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Dunwattle the beaver learns a lot of important lessons in Lasky's book.  He learns about true friendship, courage, and helping those who are less fortunate than you.   Sounds like a lovely book for an 8-year-old, right?  While I expected some spookiness from this - after all, the title includes "The Haunting" - I didn't expect it to be as dark as it was.  There is talk of violent death, betrayal, and outright murder.  Not a great bedtime story for a young one to read on their own.  
With that said, the story was great for an older child, or as one to read to a younger child and talk about.  Personally, I don't think an 8-year-old average reader would be able to handle some of the vocabulary, anyway.  
I also liked how Lasky peppered the tale with facts about beavers and the other animals that populate this tale.  Lots of stuff I didn't know!  
Overall, The Secret of Glendunny: The Haunting is a great intro for older kids who like mystery, ghosts, and crime.  For younger kids, it's a book to read and discuss.
#TheSecretofGlendunnyTheHaunting #NetGalley
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I didn't care for this book. I found the plot to be extremely slow for an adventure book and there were si many characters which just made it worse. The book didn't even really get going until a third of the way though. Then they threw in this weird racism subplot that didn't really seen necessary to me it just made the story drag even more. I can't see young readers putting up with the slow pacing of this plot. I feel as if this is definitely on the older end of middle grade for that reason. Overall I think there are definitely kids out there who would like this but I am not one of them.
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I liked this book by Kathryn Lasky.  I enjoyed how she mixed animals facts into the story to make the story more interesting while pushing the story forward.  I liked that the story focused on beavers, a very hardworking and cute animal that does not get enough attention.  I did not like that the story was so dark (murder, hunting, death talk).  I know that this is real life but she really took me out of the story with so much of it.  
I did listen to the audiobook and did not read the book.  Maybe because of this I found myself  lost and/or confused about who was "talking" in the story. I am not sure if this was because of the reader or just the audio version limitations. There are so many characters this also sometimes made it hard to follow along while listening to the story.  
Overall a very interesting book for young readers but one I would recommend for those on the older side.
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I had not read any Kathryn Lasky books before listening to The Secret of Glendunny: The Haunting.  I was surprised at the popularity of her other series as this book seemed both dull and too much at the same time.  Maybe I haven't read a world building book in a long time, but the fact that it took nearly a quarter of the book before the plot really got rolling left me confused.  I listened to the prologue three times before realizing that I just didn't understand what was going on.  I think the prologue should have been about the earthquake that apparently led to the events of this book.  It is referenced often without being described, which is fine if the rest of the plot was clear.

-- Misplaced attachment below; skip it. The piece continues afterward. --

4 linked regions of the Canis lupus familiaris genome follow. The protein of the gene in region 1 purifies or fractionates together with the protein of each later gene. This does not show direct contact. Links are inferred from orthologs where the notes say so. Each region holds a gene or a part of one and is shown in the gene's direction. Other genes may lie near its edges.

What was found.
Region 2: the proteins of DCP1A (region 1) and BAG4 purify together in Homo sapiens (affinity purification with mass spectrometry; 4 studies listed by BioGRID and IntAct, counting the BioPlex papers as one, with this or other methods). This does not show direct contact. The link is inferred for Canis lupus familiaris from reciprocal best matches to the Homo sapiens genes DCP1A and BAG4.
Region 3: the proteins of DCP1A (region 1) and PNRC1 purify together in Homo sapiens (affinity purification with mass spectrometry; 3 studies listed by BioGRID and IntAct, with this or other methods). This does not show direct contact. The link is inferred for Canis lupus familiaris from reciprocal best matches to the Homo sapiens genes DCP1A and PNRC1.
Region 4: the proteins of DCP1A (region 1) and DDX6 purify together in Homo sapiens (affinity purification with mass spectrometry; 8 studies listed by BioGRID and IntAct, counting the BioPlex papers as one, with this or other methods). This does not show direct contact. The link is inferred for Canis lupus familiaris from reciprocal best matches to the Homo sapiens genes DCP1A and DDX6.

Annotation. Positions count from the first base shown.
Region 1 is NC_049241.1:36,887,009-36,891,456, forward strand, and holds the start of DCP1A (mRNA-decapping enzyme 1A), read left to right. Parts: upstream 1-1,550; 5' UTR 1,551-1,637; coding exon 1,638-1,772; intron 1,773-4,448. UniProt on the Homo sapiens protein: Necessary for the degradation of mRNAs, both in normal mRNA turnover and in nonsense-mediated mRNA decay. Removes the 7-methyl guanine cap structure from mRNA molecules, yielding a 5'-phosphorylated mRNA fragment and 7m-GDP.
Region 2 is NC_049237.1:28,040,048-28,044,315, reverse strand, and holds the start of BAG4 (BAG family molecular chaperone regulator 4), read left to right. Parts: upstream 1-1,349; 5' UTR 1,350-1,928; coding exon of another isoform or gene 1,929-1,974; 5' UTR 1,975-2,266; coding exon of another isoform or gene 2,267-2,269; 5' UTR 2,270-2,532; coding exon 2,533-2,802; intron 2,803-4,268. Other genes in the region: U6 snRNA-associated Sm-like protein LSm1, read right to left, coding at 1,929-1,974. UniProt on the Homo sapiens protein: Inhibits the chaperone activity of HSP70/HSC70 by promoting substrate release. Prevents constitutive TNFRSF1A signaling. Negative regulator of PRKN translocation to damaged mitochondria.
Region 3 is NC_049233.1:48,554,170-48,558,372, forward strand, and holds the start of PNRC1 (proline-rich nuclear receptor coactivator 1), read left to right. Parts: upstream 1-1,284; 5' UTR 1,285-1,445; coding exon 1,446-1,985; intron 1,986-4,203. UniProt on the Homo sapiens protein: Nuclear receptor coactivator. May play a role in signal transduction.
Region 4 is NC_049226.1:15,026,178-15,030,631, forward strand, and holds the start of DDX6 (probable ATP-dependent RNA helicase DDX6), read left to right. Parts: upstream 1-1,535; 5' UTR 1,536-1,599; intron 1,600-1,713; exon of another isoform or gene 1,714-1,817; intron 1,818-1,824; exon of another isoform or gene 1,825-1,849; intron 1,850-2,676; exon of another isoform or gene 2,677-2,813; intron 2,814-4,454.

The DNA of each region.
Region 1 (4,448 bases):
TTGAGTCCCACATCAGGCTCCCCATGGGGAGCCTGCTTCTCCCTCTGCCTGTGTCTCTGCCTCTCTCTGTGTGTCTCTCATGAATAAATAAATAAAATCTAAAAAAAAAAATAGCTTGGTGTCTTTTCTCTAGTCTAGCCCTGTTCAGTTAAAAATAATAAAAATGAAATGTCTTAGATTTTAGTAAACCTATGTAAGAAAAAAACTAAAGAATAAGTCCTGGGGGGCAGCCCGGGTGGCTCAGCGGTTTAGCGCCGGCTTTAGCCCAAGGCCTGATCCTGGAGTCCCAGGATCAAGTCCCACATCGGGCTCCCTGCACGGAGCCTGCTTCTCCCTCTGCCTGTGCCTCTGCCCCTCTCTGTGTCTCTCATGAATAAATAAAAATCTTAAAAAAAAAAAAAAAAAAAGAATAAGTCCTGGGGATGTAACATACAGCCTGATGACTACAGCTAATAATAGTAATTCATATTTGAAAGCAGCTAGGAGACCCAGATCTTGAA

This story takes place at a secret pond in Scotland called Glendunny.  The pond was created by beavers who fled Henry VIII and have a society similarly structured to many human civilizations.  The most important law for the colony is never to be seen by a two-legs (person).  Breaking that law is punishable by banishment or death by lynx.  
Early on in the book we learn that the main character, Dunwattle, is the grandson of the former leader of the colony before she was murdered by a curse of lynx.  After he is spooked by a pair of ghost children Dunwattle runs away and is seen by a rodent researcher.  He races back to the pond and nothing happens for a few chapters.  Within that time we meet multiple characters and it is unclear how they fit into the main story.  There was not much adventure throughout this book.
At some point a racism subplot is revealed.  One of the characters is a Canadian beaver and they are looked down upon from the Scottish beavers.  The racism really hits you on the head and is pretty over-the-top.  Especially at the end of the book when the children main characters are essentially murdered in part because one of them is Canadian.  
This is the first book in a duology but the cliffhanger is not enough to make me wonder what will happen to the characters.  The only one I'd be interested in reading more about would be the swan.  I think some tweens would like this book and want to read a second, but the slow burn of the plot is really slow for an adventure middle grade book.